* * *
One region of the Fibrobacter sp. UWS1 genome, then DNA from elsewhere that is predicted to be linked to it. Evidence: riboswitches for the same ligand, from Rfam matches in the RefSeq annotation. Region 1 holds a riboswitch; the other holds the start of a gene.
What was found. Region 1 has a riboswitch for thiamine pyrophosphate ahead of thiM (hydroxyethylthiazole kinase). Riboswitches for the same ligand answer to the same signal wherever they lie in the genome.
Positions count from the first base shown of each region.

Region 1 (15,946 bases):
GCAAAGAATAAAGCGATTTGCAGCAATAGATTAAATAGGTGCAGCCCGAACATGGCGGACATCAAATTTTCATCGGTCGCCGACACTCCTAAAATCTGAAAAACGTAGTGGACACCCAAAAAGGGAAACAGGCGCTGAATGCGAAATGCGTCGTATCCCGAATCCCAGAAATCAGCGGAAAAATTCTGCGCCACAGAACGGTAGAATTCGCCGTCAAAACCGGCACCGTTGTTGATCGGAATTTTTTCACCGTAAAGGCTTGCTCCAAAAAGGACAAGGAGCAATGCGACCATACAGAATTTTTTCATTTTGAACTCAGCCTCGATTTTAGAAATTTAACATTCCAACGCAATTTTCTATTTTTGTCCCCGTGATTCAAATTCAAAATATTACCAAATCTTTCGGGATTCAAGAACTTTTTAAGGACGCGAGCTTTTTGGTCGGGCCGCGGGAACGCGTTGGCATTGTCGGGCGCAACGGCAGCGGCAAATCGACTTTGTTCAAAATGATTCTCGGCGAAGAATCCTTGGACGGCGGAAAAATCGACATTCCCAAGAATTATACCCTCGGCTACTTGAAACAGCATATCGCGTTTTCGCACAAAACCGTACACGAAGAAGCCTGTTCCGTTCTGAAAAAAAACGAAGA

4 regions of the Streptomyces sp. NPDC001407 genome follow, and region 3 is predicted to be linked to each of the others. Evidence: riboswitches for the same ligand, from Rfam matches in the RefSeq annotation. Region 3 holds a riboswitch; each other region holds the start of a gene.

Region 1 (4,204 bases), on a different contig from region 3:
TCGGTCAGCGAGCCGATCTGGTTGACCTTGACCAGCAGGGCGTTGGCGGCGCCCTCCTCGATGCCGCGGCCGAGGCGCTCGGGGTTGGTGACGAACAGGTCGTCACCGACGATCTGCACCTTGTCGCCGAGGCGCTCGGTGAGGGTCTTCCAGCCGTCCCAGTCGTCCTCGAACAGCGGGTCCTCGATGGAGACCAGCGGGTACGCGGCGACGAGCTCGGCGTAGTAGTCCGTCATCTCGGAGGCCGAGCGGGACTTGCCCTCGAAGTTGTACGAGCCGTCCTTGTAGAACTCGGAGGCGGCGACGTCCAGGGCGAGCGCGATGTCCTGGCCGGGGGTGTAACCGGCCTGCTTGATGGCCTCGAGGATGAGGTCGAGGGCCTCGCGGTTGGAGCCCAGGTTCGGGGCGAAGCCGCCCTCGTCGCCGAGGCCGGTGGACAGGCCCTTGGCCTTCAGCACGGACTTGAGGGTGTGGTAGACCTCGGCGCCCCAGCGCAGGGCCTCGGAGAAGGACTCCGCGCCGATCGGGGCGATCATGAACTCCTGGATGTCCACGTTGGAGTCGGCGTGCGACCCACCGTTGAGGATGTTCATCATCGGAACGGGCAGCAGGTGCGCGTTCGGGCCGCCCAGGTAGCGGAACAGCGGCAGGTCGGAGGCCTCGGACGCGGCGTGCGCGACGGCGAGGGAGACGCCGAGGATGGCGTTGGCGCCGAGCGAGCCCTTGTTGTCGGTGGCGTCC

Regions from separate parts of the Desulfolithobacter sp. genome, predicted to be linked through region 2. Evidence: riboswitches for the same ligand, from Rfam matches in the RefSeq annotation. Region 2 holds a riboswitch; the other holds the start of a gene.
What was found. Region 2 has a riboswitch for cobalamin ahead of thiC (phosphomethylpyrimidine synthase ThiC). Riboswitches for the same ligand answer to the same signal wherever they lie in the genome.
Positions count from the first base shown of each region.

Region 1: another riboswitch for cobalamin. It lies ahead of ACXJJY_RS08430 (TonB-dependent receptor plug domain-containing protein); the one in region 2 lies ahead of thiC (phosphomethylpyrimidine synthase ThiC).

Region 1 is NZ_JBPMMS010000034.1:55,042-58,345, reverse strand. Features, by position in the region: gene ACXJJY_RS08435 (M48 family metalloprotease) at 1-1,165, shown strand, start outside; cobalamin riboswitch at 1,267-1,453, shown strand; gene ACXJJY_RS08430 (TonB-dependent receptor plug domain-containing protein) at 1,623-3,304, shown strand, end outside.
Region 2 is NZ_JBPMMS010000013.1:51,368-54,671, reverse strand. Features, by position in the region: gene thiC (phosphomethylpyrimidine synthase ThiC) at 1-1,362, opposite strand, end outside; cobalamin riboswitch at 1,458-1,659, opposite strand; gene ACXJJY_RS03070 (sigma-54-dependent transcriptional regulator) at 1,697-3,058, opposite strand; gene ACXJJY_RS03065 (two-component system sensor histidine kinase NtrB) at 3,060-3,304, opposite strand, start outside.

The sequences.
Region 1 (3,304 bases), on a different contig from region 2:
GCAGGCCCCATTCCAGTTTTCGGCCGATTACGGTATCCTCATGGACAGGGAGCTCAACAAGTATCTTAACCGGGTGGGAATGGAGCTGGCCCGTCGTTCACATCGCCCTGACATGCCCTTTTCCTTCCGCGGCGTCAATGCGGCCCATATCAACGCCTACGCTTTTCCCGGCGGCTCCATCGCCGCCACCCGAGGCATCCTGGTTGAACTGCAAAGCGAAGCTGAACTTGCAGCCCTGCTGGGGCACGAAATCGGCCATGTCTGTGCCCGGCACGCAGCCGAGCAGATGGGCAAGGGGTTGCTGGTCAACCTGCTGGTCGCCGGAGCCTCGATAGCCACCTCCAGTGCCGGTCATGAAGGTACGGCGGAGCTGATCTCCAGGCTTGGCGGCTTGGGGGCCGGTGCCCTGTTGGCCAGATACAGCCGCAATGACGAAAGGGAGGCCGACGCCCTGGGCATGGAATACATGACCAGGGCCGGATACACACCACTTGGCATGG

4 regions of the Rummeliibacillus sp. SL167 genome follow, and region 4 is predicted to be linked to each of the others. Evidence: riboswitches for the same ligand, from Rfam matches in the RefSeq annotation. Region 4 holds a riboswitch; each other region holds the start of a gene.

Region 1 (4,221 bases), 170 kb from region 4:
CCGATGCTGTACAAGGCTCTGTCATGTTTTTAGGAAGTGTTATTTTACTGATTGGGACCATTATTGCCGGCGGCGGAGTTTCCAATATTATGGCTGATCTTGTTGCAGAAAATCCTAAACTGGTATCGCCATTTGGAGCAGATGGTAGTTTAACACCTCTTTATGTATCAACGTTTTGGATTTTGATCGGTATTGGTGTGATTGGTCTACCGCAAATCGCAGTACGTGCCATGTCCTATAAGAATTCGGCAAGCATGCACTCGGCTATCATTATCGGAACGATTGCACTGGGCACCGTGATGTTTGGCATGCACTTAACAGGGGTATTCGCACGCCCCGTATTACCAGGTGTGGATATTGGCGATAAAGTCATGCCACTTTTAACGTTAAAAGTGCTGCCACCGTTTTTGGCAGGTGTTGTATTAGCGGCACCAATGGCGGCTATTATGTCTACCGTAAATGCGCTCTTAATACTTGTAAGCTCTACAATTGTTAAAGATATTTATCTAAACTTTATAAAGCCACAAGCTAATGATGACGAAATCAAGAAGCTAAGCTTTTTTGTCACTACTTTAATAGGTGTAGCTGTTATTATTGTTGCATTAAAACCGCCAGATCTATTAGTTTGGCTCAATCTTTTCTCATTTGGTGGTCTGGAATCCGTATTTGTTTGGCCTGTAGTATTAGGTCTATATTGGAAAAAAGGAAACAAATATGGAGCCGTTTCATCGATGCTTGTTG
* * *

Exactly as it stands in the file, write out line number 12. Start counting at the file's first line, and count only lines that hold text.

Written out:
Region 1: another riboswitch for cobalamin. It lies ahead of ACXJJY_RS08430 (TonB-dependent receptor plug domain-containing protein); the one in region 2 lies ahead of thiC (phosphomethylpyrimidine synthase ThiC).